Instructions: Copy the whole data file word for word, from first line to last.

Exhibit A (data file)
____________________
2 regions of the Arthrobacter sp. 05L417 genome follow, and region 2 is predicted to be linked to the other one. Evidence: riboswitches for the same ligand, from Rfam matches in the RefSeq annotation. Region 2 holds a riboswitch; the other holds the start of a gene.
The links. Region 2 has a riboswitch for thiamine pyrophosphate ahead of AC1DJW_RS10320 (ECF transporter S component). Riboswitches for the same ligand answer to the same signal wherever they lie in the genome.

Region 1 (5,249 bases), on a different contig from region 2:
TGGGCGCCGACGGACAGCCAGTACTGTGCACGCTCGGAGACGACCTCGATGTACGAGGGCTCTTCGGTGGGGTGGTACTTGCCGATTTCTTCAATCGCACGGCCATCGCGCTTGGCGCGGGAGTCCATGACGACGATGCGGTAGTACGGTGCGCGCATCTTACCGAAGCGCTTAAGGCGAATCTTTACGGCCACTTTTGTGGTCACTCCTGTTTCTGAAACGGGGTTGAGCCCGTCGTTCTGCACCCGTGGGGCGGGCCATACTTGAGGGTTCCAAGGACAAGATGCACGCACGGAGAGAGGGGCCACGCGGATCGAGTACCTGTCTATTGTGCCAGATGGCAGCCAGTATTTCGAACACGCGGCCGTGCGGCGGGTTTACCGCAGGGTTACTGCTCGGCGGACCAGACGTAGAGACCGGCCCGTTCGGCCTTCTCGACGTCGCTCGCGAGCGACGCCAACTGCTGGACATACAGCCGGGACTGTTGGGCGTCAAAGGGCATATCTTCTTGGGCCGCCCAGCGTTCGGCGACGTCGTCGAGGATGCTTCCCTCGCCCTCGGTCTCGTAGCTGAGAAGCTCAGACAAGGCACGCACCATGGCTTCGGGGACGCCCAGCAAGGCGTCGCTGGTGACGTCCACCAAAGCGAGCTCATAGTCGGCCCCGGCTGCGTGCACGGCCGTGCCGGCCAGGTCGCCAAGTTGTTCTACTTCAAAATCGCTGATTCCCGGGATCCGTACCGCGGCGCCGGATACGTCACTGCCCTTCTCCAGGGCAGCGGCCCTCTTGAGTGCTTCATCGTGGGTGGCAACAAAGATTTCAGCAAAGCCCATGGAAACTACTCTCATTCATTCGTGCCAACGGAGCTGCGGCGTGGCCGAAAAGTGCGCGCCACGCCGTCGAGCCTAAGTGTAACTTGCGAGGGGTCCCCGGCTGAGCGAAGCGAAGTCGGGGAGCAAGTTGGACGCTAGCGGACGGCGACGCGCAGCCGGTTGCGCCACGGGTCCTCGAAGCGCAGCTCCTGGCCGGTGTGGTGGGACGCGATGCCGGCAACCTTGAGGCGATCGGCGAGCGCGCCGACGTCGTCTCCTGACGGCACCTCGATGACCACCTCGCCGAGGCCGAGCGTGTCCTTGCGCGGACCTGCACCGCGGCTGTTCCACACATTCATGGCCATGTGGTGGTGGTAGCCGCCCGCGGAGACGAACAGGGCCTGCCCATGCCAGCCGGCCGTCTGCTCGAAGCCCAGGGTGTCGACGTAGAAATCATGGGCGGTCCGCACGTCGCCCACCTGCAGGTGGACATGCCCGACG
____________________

2 regions of the Arthrobacter sp. 05L417 genome follow, and region 2 is predicted to be linked to the other one. Evidence: riboswitches for the same ligand, from Rfam matches in the RefSeq annotation. Region 2 holds a riboswitch; the other holds the start of a gene.
The links. Region 2 has a riboswitch for thiamine pyrophosphate ahead of AC1DJW_RS10320 (ECF transporter S component). Riboswitches for the same ligand answer to the same signal wherever they lie in the genome.

Region 1 (5,249 bases), on a different contig from region 2:
TGGGCGCCGACGGACAGCCAGTACTGTGCACGCTCGGAGACGACCTCGATGTACGAGGGCTCTTCGGTGGGGTGGTACTTGCCGATTTCTTCAATCGCACGGCCATCGCGCTTGGCGCGGGAGTCCATGACGACGATGCGGTAGTACGGTGCGCGCATCTTACCGAAGCGCTTAAGGCGAATCTTTACGGCCACTTTTGTGGTCACTCCTGTTTCTGAAACGGGGTTGAGCCCGTCGTTCTGCACCCGTGGGGCGGGCCATACTTGAGGGTTCCAAGGACAAGATGCACGCACGGAGAGAGGGGCCACGCGGATCGAGTACCTGTCTATTGTGCCAGATGGCAGCCAGTATTTCGAACACGCGGCCGTGCGGCGGGTTTACCGCAGGGTTACTGCTCGGCGGACCAGACGTAGAGACCGGCCCGTTCGGCCTTCTCGACGTCGCTCGCGAGCGACGCCAACTGCTGGACATACAGCCGGGACTGTTGGGCGTCAAAGGGCATATCTTCTTGGGCCGCCCAGCGTTCGGCGACGTCGTCGAGGATGCTTCCCTCGCCCTCGGTCTCGTAGCTGAGAAGCTCAGACAAGGCACGCACCATGGCTTCGGGGACGCCCAGCAAGGCGTCGCTGGTGACGTCCACCAAAGCGAGCTCATAGTCGGCCCCGGCTGCGTGCACGGCCGTGCCGGCCAGGTCGCCAAGTTGTTCTACTTCAAAATCGCTGATTCCCGGGATCCGTACCGCGGCGCCGGATACGTCACTGCCCTTCTCCAGGGCAGCGGCCCTCTTGAGTGCTTCATCGTGGGTGGCAACAAAGATTTCAGCAAAGCCCATGGAAACTACTCTCATTCATTCGTGCCAACGGAGCTGCGGCGTGGCCGAAAAGTGCGCGCCACGCCGTCGAGCCTAAGTGTAACTTGCGAGGGGTCCCCGGCTGAGCGAAGCGAAGTCGGGGAGCAAGTTGGACGCTAGCGGACGGCGACGCGCAGCCGGTTGCGCCACGGGTCCTCGAAGCGCAGCTCCTGGCCGGTGTGGTGGGACGCGATGCCGGCAACCTTGAGGCGATCGGCGAGCGCGCCGACGTCGTCTCCTGACGGCACCTCGATGACCACCTCGCCGAGGCCGAGCGTGTCCTTGCGCGGACCTGCACCGCGGCTGTTCCACACATTCATGGCCATGTGGTGGTGGTAGCCGCCCGCGGAGACGAACAGGGCCTGCCCATGCCAGCCGGCCGTCTGCTCGAAGCCCAGGGTGTCGACGTAGAAATCATGGGCGGTCCGCACGTCGCCCACCTGCAGGTGGACATGCCCGACG